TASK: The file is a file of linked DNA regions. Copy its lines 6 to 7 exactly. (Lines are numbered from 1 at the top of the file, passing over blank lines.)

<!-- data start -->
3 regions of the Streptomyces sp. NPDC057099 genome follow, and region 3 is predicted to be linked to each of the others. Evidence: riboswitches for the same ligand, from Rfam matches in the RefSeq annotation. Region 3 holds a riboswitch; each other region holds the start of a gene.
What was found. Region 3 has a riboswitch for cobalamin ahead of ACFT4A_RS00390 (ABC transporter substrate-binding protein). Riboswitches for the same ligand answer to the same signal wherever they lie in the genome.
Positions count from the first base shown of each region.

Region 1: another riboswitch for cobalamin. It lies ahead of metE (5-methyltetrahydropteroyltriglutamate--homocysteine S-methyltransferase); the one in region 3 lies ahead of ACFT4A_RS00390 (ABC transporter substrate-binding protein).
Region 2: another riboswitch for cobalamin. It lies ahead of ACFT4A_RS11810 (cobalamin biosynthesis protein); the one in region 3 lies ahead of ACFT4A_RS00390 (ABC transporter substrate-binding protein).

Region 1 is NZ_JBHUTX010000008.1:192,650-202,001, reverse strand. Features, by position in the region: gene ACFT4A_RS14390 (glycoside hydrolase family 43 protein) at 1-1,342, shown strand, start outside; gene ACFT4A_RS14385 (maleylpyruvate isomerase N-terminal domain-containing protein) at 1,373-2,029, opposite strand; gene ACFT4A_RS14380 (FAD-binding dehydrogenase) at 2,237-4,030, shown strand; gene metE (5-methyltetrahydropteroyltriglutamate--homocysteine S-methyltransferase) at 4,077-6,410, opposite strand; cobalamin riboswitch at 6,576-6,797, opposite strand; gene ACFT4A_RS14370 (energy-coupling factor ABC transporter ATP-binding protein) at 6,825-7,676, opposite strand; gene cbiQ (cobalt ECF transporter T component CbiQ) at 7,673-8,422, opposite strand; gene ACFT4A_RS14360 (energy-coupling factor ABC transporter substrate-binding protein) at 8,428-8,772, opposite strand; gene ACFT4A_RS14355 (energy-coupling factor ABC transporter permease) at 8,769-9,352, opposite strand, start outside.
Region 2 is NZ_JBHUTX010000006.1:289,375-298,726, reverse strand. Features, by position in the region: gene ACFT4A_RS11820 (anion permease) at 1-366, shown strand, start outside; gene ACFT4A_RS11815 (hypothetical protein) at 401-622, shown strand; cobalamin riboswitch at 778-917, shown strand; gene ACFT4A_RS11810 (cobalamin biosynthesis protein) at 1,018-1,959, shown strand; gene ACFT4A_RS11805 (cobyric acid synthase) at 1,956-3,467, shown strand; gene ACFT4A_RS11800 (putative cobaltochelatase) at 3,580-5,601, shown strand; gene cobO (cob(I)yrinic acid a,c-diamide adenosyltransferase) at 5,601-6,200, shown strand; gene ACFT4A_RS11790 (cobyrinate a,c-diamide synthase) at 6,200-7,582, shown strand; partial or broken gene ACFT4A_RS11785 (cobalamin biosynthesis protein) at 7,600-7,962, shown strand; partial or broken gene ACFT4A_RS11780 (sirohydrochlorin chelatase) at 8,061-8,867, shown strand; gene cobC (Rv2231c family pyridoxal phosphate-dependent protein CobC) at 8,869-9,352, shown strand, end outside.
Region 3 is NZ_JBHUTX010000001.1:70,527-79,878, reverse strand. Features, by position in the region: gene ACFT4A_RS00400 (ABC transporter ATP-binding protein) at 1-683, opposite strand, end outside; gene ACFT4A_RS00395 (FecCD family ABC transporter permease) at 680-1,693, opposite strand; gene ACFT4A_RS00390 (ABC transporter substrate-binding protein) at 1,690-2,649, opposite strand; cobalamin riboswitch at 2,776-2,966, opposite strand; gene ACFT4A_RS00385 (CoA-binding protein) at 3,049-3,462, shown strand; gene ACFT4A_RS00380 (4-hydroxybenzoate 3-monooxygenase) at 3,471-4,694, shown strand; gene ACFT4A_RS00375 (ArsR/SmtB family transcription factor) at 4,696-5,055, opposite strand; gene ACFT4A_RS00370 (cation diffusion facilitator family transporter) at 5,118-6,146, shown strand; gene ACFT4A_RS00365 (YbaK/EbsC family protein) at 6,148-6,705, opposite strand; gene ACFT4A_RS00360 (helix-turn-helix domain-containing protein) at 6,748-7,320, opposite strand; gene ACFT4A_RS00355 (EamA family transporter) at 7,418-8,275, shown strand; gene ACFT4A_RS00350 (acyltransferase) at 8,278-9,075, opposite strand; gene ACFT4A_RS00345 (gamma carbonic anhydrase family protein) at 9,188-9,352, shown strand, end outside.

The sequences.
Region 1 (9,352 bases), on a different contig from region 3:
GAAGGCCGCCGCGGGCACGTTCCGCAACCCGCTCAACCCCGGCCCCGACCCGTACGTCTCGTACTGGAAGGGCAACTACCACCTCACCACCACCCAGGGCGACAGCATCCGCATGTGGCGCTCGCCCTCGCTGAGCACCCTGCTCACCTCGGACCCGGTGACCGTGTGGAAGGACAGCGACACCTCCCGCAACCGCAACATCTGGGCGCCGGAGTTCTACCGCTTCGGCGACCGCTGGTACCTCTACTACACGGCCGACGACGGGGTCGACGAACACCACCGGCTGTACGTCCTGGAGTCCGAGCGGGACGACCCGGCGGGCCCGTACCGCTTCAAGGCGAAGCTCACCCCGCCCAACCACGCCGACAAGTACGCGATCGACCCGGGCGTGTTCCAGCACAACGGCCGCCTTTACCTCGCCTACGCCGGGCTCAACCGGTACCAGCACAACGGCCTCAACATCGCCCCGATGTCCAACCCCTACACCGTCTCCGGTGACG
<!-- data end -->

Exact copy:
Region 1 is NZ_JBHUTX010000008.1:192,650-202,001, reverse strand. Features, by position in the region: gene ACFT4A_RS14390 (glycoside hydrolase family 43 protein) at 1-1,342, shown strand, start outside; gene ACFT4A_RS14385 (maleylpyruvate isomerase N-terminal domain-containing protein) at 1,373-2,029, opposite strand; gene ACFT4A_RS14380 (FAD-binding dehydrogenase) at 2,237-4,030, shown strand; gene metE (5-methyltetrahydropteroyltriglutamate--homocysteine S-methyltransferase) at 4,077-6,410, opposite strand; cobalamin riboswitch at 6,576-6,797, opposite strand; gene ACFT4A_RS14370 (energy-coupling factor ABC transporter ATP-binding protein) at 6,825-7,676, opposite strand; gene cbiQ (cobalt ECF transporter T component CbiQ) at 7,673-8,422, opposite strand; gene ACFT4A_RS14360 (energy-coupling factor ABC transporter substrate-binding protein) at 8,428-8,772, opposite strand; gene ACFT4A_RS14355 (energy-coupling factor ABC transporter permease) at 8,769-9,352, opposite strand, start outside.
Region 2 is NZ_JBHUTX010000006.1:289,375-298,726, reverse strand. Features, by position in the region: gene ACFT4A_RS11820 (anion permease) at 1-366, shown strand, start outside; gene ACFT4A_RS11815 (hypothetical protein) at 401-622, shown strand; cobalamin riboswitch at 778-917, shown strand; gene ACFT4A_RS11810 (cobalamin biosynthesis protein) at 1,018-1,959, shown strand; gene ACFT4A_RS11805 (cobyric acid synthase) at 1,956-3,467, shown strand; gene ACFT4A_RS11800 (putative cobaltochelatase) at 3,580-5,601, shown strand; gene cobO (cob(I)yrinic acid a,c-diamide adenosyltransferase) at 5,601-6,200, shown strand; gene ACFT4A_RS11790 (cobyrinate a,c-diamide synthase) at 6,200-7,582, shown strand; partial or broken gene ACFT4A_RS11785 (cobalamin biosynthesis protein) at 7,600-7,962, shown strand; partial or broken gene ACFT4A_RS11780 (sirohydrochlorin chelatase) at 8,061-8,867, shown strand; gene cobC (Rv2231c family pyridoxal phosphate-dependent protein CobC) at 8,869-9,352, shown strand, end outside.